How do I find out what “evidence” the police have or what grounds they had for issuing an arrest warrant?

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How do I find out what “evidence” the police have or what grounds they had for issuing an arrest warrant?

My nephew was suspected of battery theft. The sheriff dept investigating questioned him and said they had no real evidence that he or his friend were involved so no arrest. Moments later the sheriff return stating that a local police dept in the area had issued an arrest warrant. The charges I got from booking were for the battery thefts. No one can tell me why when the sheriff’s dept cleared him the local police dept (who aren’t even supposed to have jurisdiction for the area the crime occurred) had cause to have him arrested. Should my nephew have a criminal law attorney? In Lake County, FL.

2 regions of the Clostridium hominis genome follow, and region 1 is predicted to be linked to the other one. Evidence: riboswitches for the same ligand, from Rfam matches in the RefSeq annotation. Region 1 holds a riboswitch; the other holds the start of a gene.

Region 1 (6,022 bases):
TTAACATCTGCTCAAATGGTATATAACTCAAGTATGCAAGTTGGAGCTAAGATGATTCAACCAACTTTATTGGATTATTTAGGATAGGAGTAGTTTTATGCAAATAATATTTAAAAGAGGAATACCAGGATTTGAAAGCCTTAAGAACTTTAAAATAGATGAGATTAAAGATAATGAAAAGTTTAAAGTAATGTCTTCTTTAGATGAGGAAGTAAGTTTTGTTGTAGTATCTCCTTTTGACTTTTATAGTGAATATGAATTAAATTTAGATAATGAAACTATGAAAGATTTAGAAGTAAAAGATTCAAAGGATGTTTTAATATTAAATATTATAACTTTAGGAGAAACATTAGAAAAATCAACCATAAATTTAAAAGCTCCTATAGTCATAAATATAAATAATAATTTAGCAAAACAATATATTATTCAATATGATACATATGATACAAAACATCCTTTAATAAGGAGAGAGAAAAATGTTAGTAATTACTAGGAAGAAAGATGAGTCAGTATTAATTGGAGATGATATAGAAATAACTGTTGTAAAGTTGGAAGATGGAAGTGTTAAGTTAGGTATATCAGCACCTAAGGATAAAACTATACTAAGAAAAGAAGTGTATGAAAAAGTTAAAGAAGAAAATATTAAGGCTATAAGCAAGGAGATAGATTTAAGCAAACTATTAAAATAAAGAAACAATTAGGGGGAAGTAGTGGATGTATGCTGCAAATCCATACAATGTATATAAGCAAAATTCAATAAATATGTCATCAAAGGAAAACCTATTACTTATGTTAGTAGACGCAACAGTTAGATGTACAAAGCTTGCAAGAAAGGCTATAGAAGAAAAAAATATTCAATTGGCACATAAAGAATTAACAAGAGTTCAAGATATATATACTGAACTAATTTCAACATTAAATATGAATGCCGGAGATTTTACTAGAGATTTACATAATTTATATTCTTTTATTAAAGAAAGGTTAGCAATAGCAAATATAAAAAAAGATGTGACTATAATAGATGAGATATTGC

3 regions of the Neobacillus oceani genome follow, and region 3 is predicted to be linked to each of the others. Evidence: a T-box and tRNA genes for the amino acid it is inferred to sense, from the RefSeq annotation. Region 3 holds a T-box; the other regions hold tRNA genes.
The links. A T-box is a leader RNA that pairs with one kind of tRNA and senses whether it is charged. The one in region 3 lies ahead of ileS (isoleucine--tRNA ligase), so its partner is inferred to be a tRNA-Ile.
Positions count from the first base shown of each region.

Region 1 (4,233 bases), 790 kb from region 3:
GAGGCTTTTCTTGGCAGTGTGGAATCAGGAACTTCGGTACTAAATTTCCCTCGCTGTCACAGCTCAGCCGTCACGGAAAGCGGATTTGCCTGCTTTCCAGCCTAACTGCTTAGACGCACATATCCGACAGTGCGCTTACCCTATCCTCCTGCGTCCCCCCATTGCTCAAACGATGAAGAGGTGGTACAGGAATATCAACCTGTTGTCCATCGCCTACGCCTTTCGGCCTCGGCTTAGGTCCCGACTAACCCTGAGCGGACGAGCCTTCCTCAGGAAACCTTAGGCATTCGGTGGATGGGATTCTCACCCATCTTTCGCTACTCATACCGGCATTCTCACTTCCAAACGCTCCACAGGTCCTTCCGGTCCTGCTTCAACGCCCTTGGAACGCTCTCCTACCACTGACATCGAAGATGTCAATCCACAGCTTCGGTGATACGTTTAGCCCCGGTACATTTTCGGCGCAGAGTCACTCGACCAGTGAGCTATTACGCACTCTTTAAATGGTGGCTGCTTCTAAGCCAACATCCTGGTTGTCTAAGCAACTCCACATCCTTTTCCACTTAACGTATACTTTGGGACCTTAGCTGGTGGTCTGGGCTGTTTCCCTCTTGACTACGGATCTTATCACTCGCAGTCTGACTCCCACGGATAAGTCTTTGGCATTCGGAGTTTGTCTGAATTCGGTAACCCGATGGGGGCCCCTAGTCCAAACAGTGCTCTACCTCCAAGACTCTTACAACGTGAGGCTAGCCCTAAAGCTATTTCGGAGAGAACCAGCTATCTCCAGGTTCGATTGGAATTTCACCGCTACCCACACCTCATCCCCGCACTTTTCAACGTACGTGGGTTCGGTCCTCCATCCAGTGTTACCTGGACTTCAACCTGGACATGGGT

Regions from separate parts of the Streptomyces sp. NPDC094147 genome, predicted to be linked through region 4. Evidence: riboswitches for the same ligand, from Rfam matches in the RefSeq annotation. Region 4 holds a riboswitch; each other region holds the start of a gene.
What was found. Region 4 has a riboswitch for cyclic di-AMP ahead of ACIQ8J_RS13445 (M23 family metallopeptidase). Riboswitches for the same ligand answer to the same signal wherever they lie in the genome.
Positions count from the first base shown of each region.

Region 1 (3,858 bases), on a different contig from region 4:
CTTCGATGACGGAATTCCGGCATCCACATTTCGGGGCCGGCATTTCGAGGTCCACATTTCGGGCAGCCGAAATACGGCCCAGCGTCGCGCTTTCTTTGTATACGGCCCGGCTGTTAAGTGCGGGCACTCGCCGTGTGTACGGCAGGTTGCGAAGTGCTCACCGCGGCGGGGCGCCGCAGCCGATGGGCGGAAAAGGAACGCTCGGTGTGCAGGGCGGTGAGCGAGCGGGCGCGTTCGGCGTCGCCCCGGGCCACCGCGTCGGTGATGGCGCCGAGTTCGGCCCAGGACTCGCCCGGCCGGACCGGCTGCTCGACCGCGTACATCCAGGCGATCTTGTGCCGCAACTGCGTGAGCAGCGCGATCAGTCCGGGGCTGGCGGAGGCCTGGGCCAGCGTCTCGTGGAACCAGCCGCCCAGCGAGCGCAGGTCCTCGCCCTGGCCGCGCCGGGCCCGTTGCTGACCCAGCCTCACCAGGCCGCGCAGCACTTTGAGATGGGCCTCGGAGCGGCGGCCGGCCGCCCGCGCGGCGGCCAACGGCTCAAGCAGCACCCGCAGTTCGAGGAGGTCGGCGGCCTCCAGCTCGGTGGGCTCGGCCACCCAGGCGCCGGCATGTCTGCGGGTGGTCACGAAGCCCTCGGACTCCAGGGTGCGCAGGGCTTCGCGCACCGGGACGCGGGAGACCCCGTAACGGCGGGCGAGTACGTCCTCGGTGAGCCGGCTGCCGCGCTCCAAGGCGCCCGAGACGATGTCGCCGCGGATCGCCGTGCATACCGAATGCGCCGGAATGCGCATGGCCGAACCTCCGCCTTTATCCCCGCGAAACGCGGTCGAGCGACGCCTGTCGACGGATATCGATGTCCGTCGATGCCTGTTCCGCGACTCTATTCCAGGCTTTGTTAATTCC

Asked on February 27, 2011 under Criminal Law, Florida

Answers:

M.T.G., Member, New York Bar / FreeAdvice Contributing Attorney

Answered 10 years ago | Contributor

Yes, he should have an attorney and he should have been offered one when he was arraigned on the charges.  If he can not afford one an attorney should be appointed on his behalf.  You are not going to be able to obtain the discovery - the information that is to be turned over by law by the Prosecutor's office - on your own.  There are rules governing the disclosure by the Prosecutor's office of the information that led to the arrest and generally speaking the prosecutors are held to a pretty high standard.  I would also consult with a criminal defense attorney privately in the matter.  2 opinions as to the issues are never bad to have. 


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